(4) How was the cieling, whether with or without this upper chamber, and whether at the height of twenty or thirty cubits - how was it supported? For "no cedar beam could be laid across a space of twenty cubits without sinking in the centre by its own weight." Fergusson hence argues that the roof must have been carried on pillars - four in the sanctuary and ten in the hall. He remarks that they were used in the house of the Forest of Lebanon, where they were less suitable than here]: and he overlaid it [lit. made it shine] with pure gold [marg. shut up (from סָגַר clausit). Cf. Job 28:15 (Heb.) The same gold is described as טָהור (Exodus 25:11) and טוב (2 Chronicles 3:8). It is called "shut up gold," not because it was concealed (κειμέλιον), but because of the exclusion of impure ingredients (Vulg. aurum purissimum). The lavish use of gold in the interior of the temple - its weight 600 talents (75,000 lbs.), its value almost incalculable - was not for mere display (for most of it was never seen except by the priests), but was symbolical of light and purity (Job 37:22, 23; Revelation 21:18), and stamped the place as the abode of Him who dwelleth in light (1 Timothy 6:16). See Bahr in loc. The palace of the Lord must be "exceeding magnifical." The overlaying was not gilding, but laminae of gold were attached to the woodwork with nails. This art was probably derived from Egypt (Exodus 25:11, 13). Egyptian figures ornamented with gold plates are found both in the Louvre and British Museum. See Wilkinson, "Ancient Egyptians," 2. p. 233 sqq.) Rawlinson remarks that "such ornamentation was common in Babylon, in Assyria, and in Media." See Isaiah 46:6; Herod. 1:98; Layard, 2:264. In addition to the gold, the house was garnished with precious stones (2 Chronicles 3:6). Cf. 1 Chronicles 29:2, 8]; and so covered the [Heb. an] altar which was of cedar. [The italics in the A.V. lead us to suspect a mistranslation, and such it proves to be. What the writer means, supposing the present text to be retained, is, not that Solomon covered the cedar altar with gold, but that he overlaid the (stone?) altar with cedar. It is true the article is wanting, but this may perhaps be accounted for by the fact that the altar is now mentioned for the first time (Keil). It is much more probable, however, that the text has been slightly corrupted. The LXX. reads, καὶ ἐποίησε θυσιαστήριον (Cod. Alex. adds κέδρου), which proves that the Seventy had וַיַּעַשׂ instead of וַיְּצַפ in their text. If so, the absence of the article is at once explained, and an unmeaning repetition in ver. 22 avoided. The mention of the altar - of course it is the altar of incense that is meant: the altar of burnt sacrifice was outside the building - in connexion with the oracle is significant. In ver. 22 it is called the "altar that (belonged) to the oracle," because it stood just outside it. In the tabernacle it was placed "before the vail" (Exodus 30:6; Exodus 40:5, 26; Leviticus 16:12-18), and it occupied this position because the incense burned upon it was offered before the Invisible Presence within. It is an argument in favour of the textual emendation suggested above that the altar in the tabernacle was of wood (Exodus 30:1), and that Ezekiel speaks of the "altar of wood" (Ezekiel 41:22), the altar of sacrifice being of earth stones (Exodus 20:24, 25), or brass (2 Chronicles 4:1) If we retain the Received Text we are almost compelled to believe that this altar was also of stone, as they would hardly cover a wooden altar with wood.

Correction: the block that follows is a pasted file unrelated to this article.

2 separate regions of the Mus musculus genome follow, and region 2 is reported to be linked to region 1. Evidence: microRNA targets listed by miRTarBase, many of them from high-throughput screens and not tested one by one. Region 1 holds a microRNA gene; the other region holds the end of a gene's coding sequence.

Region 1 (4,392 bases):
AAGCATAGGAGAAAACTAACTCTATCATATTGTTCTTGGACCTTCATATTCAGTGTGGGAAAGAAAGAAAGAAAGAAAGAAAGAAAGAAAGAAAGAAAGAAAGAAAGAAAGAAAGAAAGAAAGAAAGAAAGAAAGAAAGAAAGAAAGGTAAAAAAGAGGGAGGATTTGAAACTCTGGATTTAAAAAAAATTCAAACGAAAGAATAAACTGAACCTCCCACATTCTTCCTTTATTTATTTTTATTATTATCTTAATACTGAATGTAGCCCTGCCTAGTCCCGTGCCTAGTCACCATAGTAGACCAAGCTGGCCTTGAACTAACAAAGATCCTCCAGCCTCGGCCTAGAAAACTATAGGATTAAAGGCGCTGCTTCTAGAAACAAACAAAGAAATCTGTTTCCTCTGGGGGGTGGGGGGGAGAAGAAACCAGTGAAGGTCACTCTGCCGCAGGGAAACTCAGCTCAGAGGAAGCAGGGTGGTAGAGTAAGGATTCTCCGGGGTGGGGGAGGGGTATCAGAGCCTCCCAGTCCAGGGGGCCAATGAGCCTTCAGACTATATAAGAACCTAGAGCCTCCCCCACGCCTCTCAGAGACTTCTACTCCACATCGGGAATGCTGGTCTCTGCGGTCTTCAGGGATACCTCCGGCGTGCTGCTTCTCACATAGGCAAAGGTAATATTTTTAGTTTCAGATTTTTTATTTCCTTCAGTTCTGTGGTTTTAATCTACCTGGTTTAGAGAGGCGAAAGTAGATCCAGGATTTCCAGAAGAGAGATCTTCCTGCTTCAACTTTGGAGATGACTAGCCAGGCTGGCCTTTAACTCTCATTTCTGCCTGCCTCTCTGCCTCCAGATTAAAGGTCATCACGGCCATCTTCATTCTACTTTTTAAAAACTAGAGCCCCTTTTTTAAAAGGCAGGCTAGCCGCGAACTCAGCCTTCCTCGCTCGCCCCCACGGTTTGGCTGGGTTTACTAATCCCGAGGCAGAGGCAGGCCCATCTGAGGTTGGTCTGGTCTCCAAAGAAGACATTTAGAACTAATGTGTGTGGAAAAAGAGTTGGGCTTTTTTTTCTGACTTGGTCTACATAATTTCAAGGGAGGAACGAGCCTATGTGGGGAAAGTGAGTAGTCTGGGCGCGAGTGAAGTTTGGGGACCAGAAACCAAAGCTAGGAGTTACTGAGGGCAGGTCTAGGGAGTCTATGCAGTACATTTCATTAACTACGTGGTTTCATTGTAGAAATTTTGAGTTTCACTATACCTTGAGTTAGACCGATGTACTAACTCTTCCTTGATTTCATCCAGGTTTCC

Gill's Exposition of the Entire Bible